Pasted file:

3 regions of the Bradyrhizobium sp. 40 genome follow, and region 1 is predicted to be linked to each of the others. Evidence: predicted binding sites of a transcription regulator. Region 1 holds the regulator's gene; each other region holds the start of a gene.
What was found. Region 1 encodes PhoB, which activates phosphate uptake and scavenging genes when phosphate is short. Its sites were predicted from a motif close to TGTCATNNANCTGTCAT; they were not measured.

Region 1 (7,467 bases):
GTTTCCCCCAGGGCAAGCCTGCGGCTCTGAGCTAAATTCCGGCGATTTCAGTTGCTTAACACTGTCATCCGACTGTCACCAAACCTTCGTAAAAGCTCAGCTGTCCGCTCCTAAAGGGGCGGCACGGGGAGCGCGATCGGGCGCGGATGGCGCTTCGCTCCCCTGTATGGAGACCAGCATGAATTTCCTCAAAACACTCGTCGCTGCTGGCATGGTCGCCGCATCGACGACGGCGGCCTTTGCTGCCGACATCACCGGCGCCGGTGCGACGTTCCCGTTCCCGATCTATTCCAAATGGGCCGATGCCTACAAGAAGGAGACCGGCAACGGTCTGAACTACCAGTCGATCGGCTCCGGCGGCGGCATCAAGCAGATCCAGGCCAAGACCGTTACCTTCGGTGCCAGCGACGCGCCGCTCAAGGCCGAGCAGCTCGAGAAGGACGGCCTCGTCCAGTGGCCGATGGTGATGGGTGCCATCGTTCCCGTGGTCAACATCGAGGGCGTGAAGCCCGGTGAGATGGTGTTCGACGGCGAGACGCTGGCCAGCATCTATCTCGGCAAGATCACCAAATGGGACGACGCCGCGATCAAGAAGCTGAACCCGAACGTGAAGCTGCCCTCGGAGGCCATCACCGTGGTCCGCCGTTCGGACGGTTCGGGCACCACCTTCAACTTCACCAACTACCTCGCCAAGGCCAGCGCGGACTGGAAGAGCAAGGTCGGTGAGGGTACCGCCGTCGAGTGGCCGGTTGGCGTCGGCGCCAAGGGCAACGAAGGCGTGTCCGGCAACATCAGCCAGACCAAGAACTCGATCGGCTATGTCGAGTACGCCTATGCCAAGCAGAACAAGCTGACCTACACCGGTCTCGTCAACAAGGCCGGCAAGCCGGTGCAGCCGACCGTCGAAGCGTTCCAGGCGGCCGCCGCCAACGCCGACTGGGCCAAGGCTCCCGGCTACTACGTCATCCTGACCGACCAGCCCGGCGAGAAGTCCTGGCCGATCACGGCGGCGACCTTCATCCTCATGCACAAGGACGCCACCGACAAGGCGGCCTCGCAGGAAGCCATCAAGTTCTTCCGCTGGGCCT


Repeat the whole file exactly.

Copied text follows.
3 regions of the Bradyrhizobium sp. 40 genome follow, and region 1 is predicted to be linked to each of the others. Evidence: predicted binding sites of a transcription regulator. Region 1 holds the regulator's gene; each other region holds the start of a gene.
What was found. Region 1 encodes PhoB, which activates phosphate uptake and scavenging genes when phosphate is short. Its sites were predicted from a motif close to TGTCATNNANCTGTCAT; they were not measured.

Region 1 (7,467 bases):
GTTTCCCCCAGGGCAAGCCTGCGGCTCTGAGCTAAATTCCGGCGATTTCAGTTGCTTAACACTGTCATCCGACTGTCACCAAACCTTCGTAAAAGCTCAGCTGTCCGCTCCTAAAGGGGCGGCACGGGGAGCGCGATCGGGCGCGGATGGCGCTTCGCTCCCCTGTATGGAGACCAGCATGAATTTCCTCAAAACACTCGTCGCTGCTGGCATGGTCGCCGCATCGACGACGGCGGCCTTTGCTGCCGACATCACCGGCGCCGGTGCGACGTTCCCGTTCCCGATCTATTCCAAATGGGCCGATGCCTACAAGAAGGAGACCGGCAACGGTCTGAACTACCAGTCGATCGGCTCCGGCGGCGGCATCAAGCAGATCCAGGCCAAGACCGTTACCTTCGGTGCCAGCGACGCGCCGCTCAAGGCCGAGCAGCTCGAGAAGGACGGCCTCGTCCAGTGGCCGATGGTGATGGGTGCCATCGTTCCCGTGGTCAACATCGAGGGCGTGAAGCCCGGTGAGATGGTGTTCGACGGCGAGACGCTGGCCAGCATCTATCTCGGCAAGATCACCAAATGGGACGACGCCGCGATCAAGAAGCTGAACCCGAACGTGAAGCTGCCCTCGGAGGCCATCACCGTGGTCCGCCGTTCGGACGGTTCGGGCACCACCTTCAACTTCACCAACTACCTCGCCAAGGCCAGCGCGGACTGGAAGAGCAAGGTCGGTGAGGGTACCGCCGTCGAGTGGCCGGTTGGCGTCGGCGCCAAGGGCAACGAAGGCGTGTCCGGCAACATCAGCCAGACCAAGAACTCGATCGGCTATGTCGAGTACGCCTATGCCAAGCAGAACAAGCTGACCTACACCGGTCTCGTCAACAAGGCCGGCAAGCCGGTGCAGCCGACCGTCGAAGCGTTCCAGGCGGCCGCCGCCAACGCCGACTGGGCCAAGGCTCCCGGCTACTACGTCATCCTGACCGACCAGCCCGGCGAGAAGTCCTGGCCGATCACGGCGGCGACCTTCATCCTCATGCACAAGGACGCCACCGACAAGGCGGCCTCGCAGGAAGCCATCAAGTTCTTCCGCTGGGCCT